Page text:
Katherine Paul and Ronnie Cummins
In her June 25 keynote address to the BIO International Convention in San Diego, Calif., Hillary Clinton voiced strong support for genetic engineering and genetically engineered crops. She earned a standing ovation that day by stating that the biotech industry suffers from a public perception problem and that it just needs “a better vocabulary” in order to persuade GMO skeptics who don’t understand “the facts” about genetic engineering.
And then Hillary proceeded to get the facts wrong.
Why does it matter what Hillary, who holds no public office and has not (yet) declared her candidacy for president, says or believes about genetic engineering and genetically modified crops and foods?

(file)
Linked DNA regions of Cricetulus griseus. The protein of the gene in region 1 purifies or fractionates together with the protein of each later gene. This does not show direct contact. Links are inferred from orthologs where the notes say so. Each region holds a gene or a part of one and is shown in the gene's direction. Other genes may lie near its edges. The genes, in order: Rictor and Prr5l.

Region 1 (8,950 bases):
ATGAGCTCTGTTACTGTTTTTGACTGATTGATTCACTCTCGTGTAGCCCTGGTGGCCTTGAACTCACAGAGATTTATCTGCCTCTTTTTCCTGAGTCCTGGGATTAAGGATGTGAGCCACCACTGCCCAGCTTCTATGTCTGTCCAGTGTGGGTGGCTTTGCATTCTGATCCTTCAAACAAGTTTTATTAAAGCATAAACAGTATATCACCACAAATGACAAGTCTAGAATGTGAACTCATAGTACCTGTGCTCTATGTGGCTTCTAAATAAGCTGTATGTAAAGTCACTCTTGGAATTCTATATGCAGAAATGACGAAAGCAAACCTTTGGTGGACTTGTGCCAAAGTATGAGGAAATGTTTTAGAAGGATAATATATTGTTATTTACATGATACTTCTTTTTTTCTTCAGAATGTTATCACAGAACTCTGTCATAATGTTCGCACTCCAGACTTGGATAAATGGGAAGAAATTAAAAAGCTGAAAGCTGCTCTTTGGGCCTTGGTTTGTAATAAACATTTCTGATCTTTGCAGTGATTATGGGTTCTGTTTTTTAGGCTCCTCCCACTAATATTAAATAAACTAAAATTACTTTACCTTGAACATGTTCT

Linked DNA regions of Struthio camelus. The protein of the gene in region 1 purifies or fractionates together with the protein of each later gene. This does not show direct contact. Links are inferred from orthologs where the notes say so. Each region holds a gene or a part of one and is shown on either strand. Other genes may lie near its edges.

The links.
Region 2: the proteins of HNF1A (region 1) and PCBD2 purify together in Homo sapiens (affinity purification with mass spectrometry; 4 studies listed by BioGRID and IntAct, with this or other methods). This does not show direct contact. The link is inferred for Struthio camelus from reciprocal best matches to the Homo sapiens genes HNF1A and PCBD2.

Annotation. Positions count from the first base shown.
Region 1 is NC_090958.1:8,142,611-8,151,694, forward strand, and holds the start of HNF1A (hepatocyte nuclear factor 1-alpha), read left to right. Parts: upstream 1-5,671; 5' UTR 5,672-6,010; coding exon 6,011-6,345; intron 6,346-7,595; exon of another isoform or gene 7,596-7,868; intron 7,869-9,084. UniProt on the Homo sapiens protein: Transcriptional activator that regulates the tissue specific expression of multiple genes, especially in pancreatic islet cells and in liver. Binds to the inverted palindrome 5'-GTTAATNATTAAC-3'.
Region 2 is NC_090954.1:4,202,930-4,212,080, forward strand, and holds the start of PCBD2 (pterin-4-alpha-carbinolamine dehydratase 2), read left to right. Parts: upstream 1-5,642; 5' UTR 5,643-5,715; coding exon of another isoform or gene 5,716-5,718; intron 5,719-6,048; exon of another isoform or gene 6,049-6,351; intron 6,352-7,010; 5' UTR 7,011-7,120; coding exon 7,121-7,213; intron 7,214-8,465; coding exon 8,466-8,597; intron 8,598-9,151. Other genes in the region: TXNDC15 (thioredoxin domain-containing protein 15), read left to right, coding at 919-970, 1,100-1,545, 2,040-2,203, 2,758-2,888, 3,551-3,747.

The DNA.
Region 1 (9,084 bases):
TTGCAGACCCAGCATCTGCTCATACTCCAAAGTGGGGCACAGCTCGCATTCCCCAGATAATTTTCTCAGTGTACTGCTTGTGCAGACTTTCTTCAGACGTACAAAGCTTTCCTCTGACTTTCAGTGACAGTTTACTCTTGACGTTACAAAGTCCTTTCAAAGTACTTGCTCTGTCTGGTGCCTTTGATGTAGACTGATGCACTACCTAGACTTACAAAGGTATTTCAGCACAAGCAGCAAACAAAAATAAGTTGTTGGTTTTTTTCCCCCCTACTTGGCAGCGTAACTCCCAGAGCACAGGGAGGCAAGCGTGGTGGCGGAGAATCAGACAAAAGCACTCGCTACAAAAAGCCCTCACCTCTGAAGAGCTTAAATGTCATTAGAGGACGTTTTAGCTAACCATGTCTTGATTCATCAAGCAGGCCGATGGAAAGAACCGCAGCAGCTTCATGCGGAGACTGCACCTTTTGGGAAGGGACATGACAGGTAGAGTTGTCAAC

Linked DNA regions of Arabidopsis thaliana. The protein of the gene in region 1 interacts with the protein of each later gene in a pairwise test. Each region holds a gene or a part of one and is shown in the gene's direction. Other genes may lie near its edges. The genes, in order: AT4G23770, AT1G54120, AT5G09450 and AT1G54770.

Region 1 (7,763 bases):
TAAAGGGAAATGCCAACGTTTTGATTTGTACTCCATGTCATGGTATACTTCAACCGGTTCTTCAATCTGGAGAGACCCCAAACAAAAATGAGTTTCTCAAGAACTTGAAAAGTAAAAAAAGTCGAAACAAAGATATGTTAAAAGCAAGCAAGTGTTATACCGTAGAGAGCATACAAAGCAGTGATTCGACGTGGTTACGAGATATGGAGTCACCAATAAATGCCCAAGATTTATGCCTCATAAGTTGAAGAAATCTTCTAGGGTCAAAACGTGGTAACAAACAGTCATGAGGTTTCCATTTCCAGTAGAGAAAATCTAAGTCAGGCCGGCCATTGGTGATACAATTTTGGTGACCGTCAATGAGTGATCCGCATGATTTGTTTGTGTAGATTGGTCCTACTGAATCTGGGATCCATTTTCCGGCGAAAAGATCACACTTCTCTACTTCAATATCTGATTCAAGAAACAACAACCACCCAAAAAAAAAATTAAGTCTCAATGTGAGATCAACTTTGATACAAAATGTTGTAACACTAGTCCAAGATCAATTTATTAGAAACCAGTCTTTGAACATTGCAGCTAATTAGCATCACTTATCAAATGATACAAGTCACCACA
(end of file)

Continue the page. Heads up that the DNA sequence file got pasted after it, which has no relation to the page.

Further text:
It doesn’t–unless she throws her hat in the ring for the Democratic nomination. And then it matters not just what her position is on GMOs, not just how deep her financial ties to the biotech industry run, not just how much she distorts the facts about the “promise” of biotech crops.
It matters, deeply, to more than 90 percent of Americans, what her position is on laws requiring mandatory labeling of GMOs in food and food products.